I want to spend more time with my parents over the coming years, so I figured I’ll leave my second suitcase with them. In the event that I take a longer trip where I’m visiting just one place, then I’ll take the second suitcase.
But if I’m on a whirlwind trip like the one I’m on right now (where I’m staying nowhere for more than a few days) then it’s just not worth the effort. By leaving my second bag with my parents I’m also more likely to visit them, so I guess you could say they’re holding it as “insurance” to be sure I return soon. 😉
“Where do you live?”
If you travel frequently this is something you’re probably asked on a daily basis. And there are some people that are total douchecanoes about answering that question.
It’s like when you ask someone you don’t really know how they’re doing, and they say “oh, my cat passed away last week and my husband cheated on me… I’ve been better. ” Too much information!
Similarly, you have people that can’t just answer the question with the lightheartedness it was intended — “Well, I grew up in Mongolia, and was raised by a goat and an amur leopard, and then adopted by a French mother and South African father, and we grew up in Singapore, and I’ve been splitting my time between Sydney and New York ever since.”
And to that I can simply say…
Well, so in trying not to be difficult, I’ve decided just to say that I “live” wherever my next destination is. Which is fun sometimes. On the shuttle to the airport last week I said Abu Dhabi. The response “Ain’t that where Aladdin is from?” Maybe I should just stick to Tampa or Seattle or New York — seems easier long term…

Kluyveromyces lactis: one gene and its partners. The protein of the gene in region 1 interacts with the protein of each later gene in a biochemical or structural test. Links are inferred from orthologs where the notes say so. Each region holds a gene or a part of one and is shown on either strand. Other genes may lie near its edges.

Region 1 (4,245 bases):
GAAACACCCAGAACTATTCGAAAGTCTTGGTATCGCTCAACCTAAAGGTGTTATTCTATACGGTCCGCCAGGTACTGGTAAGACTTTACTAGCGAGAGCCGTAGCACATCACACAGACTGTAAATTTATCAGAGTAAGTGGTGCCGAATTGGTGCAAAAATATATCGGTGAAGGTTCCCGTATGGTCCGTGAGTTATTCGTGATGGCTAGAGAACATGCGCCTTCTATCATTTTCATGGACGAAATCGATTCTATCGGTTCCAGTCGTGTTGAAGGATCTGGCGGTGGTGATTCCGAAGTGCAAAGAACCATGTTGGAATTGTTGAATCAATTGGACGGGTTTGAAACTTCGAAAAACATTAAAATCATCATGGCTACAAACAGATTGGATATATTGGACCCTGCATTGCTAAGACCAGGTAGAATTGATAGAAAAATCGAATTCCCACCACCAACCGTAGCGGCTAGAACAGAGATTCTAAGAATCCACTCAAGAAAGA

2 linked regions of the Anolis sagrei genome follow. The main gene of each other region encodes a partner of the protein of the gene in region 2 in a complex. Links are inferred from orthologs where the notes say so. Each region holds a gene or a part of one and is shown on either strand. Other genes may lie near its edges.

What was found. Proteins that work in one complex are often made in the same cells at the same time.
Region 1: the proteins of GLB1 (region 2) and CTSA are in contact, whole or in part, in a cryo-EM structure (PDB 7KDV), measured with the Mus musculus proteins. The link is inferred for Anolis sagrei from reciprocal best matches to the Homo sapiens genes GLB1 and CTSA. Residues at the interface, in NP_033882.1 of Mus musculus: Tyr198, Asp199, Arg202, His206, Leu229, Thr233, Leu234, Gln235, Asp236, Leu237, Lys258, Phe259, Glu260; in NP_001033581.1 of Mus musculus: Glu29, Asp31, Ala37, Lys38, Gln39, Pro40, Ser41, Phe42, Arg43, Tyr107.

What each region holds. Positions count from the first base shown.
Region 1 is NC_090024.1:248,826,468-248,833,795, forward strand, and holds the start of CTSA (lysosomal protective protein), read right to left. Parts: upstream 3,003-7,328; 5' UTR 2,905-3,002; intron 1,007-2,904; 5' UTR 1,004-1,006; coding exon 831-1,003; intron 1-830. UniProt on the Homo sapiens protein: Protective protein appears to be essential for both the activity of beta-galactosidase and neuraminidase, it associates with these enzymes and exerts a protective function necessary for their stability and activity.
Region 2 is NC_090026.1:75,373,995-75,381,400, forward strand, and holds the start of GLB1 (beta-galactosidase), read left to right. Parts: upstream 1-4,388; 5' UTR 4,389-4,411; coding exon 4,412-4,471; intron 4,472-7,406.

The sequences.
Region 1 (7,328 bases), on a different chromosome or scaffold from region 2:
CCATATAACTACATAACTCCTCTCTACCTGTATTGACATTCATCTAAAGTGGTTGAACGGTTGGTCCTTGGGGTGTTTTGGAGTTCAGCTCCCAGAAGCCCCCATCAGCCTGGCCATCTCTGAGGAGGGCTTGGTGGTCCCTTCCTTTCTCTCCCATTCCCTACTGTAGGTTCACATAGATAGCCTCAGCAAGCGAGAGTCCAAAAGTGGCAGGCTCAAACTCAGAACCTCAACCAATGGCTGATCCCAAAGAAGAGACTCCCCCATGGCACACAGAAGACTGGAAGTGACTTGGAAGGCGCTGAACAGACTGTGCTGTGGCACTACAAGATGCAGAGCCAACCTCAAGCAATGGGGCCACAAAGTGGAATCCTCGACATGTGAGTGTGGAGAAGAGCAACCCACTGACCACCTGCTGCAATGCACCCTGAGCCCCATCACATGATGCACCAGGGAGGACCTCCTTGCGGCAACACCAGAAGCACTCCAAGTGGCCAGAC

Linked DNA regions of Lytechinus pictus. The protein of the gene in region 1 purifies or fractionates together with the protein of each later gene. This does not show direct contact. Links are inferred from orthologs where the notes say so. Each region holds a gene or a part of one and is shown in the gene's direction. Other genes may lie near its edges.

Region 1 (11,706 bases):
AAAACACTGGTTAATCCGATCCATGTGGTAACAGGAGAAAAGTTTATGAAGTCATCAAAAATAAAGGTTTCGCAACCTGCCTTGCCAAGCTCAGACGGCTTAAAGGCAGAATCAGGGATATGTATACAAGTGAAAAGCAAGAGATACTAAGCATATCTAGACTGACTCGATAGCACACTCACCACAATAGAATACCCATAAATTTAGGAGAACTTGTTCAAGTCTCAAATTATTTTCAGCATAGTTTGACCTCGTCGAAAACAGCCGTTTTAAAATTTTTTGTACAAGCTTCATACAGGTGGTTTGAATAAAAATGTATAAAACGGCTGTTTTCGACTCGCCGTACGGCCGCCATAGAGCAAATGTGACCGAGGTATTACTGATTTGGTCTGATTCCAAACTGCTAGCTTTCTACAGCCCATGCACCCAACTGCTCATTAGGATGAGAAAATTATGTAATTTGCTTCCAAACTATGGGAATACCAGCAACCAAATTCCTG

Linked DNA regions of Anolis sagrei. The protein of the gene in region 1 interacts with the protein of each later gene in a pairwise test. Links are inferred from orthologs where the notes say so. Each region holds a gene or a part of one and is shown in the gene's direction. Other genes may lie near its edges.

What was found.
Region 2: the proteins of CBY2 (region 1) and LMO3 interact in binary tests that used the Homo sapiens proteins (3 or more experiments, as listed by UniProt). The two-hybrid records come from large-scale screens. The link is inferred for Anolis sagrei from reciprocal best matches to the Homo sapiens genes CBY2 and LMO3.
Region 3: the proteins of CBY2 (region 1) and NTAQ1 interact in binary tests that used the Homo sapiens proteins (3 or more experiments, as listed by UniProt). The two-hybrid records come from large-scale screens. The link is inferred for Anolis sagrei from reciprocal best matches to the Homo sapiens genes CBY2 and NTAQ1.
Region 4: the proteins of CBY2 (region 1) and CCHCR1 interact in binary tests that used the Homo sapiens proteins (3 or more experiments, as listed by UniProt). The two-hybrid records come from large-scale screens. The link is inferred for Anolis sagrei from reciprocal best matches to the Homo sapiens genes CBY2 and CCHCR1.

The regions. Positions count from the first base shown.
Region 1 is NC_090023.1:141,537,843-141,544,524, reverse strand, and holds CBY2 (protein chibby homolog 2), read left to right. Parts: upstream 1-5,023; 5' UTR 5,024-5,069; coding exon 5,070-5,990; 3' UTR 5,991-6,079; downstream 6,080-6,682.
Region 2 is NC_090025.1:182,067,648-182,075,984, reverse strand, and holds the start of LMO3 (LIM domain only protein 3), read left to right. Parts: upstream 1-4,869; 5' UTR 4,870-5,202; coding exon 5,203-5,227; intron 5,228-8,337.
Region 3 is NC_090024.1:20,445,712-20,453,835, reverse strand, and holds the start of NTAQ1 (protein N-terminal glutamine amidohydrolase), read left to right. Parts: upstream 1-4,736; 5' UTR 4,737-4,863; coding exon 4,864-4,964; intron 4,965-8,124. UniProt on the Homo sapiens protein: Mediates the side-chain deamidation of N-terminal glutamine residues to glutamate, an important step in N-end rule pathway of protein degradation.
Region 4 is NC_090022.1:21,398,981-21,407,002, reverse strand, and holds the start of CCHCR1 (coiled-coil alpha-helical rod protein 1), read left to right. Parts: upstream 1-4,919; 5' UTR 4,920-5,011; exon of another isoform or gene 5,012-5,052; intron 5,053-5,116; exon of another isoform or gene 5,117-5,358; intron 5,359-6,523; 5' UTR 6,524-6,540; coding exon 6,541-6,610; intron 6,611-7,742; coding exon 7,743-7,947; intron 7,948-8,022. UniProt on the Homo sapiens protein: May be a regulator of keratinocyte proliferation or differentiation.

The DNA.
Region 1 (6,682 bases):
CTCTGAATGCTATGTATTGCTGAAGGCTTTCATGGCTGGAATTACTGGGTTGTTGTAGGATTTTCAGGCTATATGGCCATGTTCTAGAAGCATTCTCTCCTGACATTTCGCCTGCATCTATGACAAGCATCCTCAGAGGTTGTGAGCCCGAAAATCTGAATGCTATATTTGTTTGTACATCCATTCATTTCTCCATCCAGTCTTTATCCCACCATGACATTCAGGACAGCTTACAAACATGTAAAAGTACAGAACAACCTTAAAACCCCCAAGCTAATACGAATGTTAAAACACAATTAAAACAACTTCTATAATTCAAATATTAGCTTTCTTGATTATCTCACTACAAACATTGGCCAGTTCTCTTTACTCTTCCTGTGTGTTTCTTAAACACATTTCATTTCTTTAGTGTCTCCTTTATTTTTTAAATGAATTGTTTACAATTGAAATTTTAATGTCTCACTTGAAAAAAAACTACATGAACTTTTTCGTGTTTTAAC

So far this hasn’t cost me much
The question I’ve been asked most since starting this experiment is how much living in hotels has cost me. As a reminder, the reason I decided to finally give up my apartment is that I was traveling for three weeks per month and it simply didn’t make sense to pay for a car and apartment given the situation.
Even if I still had my apartment I would have gone on this trip to Abu Dhabi (I booked this long before I decided to live in hotels full time). I still would have visited my family in Florida. And I still would have visited my friends in Sicily (though I was staying with them, and not in hotels, anyway).
So really my only additional hotel expenses so far are the ~10 days I spent in a hotel in Seattle right when I started this experiment.
I’ll do more number crunching as the journey continues, but so far the marginal cost of this has been very little, if anything at all.
Life is short – make the most of it
I’ve been to Bellevue (where I previously lived) a few times since starting this journey, and it has made me sad every time.
I think we all have memories in places (good and bad) that are brought back just by virtue of passing through there. And it’s always easy to second guess yourself and say “oh this place really was beautiful, I should have stuck around,” or whatever.
But at the end of the day life is short, and instead of dwelling on memories I think it makes sense just to move forward and make new ones.
So far I’m happy with living in hotels.
I don’t feel nearly as depressed or ecstatic about it as I expected I would, and that’s before even really starting the journey. So I’m optimistic that I’ll actually enjoy this journey long term, and will provide more updates now that I’m abroad.
Safe travels, everyone!